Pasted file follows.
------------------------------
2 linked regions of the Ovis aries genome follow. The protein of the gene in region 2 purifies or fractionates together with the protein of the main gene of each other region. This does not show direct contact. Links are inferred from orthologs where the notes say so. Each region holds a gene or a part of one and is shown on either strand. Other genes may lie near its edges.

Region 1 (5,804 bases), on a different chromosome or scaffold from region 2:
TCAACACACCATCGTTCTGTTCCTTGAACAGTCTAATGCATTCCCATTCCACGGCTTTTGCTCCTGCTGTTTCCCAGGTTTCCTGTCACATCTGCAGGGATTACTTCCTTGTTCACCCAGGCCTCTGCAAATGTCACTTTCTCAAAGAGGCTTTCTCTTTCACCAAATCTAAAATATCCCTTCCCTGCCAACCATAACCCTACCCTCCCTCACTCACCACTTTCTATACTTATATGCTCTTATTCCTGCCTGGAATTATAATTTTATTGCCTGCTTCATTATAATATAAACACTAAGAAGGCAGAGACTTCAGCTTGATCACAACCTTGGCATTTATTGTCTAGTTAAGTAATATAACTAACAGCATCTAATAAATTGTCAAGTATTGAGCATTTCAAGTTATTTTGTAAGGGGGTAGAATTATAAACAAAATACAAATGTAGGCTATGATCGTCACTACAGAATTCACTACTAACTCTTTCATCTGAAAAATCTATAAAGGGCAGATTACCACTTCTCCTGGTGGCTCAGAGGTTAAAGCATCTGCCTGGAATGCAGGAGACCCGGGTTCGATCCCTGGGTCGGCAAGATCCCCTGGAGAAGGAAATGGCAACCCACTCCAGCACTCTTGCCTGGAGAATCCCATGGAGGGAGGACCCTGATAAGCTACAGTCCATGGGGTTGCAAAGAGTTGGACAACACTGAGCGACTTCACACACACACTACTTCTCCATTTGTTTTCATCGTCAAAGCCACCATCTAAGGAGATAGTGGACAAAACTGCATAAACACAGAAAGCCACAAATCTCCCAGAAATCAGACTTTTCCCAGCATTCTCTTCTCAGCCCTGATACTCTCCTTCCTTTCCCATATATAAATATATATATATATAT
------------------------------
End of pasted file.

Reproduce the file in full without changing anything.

2 linked regions of the Ovis aries genome follow. The protein of the gene in region 2 purifies or fractionates together with the protein of the main gene of each other region. This does not show direct contact. Links are inferred from orthologs where the notes say so. Each region holds a gene or a part of one and is shown on either strand. Other genes may lie near its edges.

Region 1 (5,804 bases), on a different chromosome or scaffold from region 2:
TCAACACACCATCGTTCTGTTCCTTGAACAGTCTAATGCATTCCCATTCCACGGCTTTTGCTCCTGCTGTTTCCCAGGTTTCCTGTCACATCTGCAGGGATTACTTCCTTGTTCACCCAGGCCTCTGCAAATGTCACTTTCTCAAAGAGGCTTTCTCTTTCACCAAATCTAAAATATCCCTTCCCTGCCAACCATAACCCTACCCTCCCTCACTCACCACTTTCTATACTTATATGCTCTTATTCCTGCCTGGAATTATAATTTTATTGCCTGCTTCATTATAATATAAACACTAAGAAGGCAGAGACTTCAGCTTGATCACAACCTTGGCATTTATTGTCTAGTTAAGTAATATAACTAACAGCATCTAATAAATTGTCAAGTATTGAGCATTTCAAGTTATTTTGTAAGGGGGTAGAATTATAAACAAAATACAAATGTAGGCTATGATCGTCACTACAGAATTCACTACTAACTCTTTCATCTGAAAAATCTATAAAGGGCAGATTACCACTTCTCCTGGTGGCTCAGAGGTTAAAGCATCTGCCTGGAATGCAGGAGACCCGGGTTCGATCCCTGGGTCGGCAAGATCCCCTGGAGAAGGAAATGGCAACCCACTCCAGCACTCTTGCCTGGAGAATCCCATGGAGGGAGGACCCTGATAAGCTACAGTCCATGGGGTTGCAAAGAGTTGGACAACACTGAGCGACTTCACACACACACTACTTCTCCATTTGTTTTCATCGTCAAAGCCACCATCTAAGGAGATAGTGGACAAAACTGCATAAACACAGAAAGCCACAAATCTCCCAGAAATCAGACTTTTCCCAGCATTCTCTTCTCAGCCCTGATACTCTCCTTCCTTTCCCATATATAAATATATATATATATAT